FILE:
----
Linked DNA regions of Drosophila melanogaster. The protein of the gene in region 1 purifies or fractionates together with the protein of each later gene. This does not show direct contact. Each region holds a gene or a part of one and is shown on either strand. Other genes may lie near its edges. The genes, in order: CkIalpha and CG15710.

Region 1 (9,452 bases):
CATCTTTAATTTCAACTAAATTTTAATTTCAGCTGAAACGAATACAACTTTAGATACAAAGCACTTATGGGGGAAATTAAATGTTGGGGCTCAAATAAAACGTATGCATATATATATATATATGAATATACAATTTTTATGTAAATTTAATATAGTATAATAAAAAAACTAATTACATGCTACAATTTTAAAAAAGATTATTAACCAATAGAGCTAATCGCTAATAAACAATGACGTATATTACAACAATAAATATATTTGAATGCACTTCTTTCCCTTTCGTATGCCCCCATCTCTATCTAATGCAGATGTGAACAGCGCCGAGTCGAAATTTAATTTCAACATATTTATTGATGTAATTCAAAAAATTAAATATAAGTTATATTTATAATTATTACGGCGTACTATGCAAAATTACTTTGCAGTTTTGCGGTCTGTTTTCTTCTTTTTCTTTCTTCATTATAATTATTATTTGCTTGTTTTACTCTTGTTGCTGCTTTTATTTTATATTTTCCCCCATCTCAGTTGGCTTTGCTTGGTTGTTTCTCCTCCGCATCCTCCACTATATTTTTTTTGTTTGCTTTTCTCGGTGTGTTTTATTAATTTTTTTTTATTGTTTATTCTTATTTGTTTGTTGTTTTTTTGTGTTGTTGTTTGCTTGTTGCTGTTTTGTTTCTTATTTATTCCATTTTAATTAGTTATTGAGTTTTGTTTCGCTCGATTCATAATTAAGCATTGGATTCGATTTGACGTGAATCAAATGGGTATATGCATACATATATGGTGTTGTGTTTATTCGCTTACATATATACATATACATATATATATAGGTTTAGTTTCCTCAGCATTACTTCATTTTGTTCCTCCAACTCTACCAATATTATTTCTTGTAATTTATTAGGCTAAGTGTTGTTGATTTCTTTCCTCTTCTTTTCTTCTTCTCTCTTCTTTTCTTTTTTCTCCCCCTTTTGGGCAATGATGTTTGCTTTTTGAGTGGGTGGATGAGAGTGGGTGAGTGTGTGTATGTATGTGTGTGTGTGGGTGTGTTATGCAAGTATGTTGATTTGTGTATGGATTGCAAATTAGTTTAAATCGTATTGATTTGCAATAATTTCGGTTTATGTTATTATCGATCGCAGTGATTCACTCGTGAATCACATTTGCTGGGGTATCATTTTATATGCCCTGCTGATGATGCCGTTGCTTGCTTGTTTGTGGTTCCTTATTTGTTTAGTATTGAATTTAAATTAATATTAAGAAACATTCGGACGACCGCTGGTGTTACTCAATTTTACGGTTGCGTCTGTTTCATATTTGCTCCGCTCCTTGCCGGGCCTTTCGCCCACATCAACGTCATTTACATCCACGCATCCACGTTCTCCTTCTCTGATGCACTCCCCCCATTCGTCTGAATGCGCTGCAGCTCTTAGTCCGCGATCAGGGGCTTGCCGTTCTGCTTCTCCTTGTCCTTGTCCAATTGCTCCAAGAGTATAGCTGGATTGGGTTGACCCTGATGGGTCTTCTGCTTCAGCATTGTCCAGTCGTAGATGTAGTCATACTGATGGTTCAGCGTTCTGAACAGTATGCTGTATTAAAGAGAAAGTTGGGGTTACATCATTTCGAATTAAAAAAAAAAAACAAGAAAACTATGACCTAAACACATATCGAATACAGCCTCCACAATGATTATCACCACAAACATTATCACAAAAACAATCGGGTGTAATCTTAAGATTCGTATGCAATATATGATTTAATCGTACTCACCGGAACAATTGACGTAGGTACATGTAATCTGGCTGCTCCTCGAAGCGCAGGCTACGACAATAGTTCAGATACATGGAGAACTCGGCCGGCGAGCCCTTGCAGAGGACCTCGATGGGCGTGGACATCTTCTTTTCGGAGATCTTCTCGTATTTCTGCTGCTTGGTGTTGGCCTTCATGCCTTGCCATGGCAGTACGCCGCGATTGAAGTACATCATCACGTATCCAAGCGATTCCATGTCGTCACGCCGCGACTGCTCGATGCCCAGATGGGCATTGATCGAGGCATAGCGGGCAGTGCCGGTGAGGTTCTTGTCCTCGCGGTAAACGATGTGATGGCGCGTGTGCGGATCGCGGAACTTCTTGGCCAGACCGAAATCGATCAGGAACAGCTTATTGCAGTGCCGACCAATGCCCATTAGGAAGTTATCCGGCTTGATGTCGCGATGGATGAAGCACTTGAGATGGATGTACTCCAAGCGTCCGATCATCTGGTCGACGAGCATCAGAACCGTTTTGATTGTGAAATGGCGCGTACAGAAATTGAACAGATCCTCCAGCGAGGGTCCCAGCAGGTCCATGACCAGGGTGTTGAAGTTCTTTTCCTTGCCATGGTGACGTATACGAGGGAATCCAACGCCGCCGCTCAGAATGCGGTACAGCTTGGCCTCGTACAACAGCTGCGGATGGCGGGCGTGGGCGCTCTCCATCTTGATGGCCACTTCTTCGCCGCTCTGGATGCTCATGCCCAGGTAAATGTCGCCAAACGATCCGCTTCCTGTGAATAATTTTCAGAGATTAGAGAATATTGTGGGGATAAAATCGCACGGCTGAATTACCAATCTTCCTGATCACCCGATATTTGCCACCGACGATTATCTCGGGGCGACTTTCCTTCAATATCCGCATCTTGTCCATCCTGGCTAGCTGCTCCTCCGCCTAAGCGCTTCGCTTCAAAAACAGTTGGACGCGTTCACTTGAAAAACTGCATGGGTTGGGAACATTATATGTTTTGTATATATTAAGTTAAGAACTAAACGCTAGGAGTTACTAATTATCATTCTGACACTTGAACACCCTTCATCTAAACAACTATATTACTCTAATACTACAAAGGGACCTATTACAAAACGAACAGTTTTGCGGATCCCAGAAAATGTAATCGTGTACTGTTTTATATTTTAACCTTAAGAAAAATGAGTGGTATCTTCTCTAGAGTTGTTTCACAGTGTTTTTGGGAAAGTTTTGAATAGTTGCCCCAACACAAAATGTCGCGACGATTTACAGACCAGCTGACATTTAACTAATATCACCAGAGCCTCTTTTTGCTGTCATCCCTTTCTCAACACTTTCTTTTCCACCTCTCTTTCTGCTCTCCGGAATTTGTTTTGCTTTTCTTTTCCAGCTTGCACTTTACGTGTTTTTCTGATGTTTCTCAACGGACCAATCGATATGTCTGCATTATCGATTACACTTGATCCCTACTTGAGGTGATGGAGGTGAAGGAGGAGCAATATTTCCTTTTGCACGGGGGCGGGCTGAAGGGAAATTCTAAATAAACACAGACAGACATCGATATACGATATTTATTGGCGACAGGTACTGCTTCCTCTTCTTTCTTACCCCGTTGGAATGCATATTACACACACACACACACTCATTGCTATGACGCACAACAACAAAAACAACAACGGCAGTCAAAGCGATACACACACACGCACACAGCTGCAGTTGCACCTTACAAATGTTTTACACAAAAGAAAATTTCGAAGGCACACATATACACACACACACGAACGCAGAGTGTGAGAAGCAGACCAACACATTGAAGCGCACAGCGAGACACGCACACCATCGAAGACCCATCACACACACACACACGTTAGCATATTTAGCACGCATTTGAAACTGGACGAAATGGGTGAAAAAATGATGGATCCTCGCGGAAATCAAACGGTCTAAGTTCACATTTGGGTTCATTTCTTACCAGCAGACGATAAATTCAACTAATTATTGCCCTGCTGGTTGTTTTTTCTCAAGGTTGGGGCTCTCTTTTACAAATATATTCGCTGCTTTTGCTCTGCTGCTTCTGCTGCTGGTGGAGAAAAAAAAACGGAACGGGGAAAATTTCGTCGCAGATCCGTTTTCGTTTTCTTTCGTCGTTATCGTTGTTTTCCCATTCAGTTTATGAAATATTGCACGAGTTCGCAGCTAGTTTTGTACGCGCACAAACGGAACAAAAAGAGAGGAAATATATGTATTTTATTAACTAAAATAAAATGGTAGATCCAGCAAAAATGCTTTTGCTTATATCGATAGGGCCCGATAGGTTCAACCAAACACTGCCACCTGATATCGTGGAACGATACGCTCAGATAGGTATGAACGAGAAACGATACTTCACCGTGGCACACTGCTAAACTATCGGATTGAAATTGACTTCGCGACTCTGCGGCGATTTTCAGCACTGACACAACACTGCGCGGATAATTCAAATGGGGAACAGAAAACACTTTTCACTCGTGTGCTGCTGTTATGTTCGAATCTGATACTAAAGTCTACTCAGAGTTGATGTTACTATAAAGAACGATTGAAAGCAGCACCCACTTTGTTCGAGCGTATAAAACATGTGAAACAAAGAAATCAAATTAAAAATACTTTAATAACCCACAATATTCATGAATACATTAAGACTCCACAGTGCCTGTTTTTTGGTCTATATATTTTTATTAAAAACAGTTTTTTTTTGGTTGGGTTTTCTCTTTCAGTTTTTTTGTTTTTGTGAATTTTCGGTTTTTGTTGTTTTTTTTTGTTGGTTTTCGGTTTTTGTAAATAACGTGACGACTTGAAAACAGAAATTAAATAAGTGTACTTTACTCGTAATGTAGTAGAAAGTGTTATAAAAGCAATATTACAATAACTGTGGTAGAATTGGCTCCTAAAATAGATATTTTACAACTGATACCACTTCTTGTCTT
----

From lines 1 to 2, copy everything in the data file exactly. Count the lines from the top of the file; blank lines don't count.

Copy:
Linked DNA regions of Drosophila melanogaster. The protein of the gene in region 1 purifies or fractionates together with the protein of each later gene. This does not show direct contact. Each region holds a gene or a part of one and is shown on either strand. Other genes may lie near its edges. The genes, in order: CkIalpha and CG15710.

Region 1 (9,452 bases):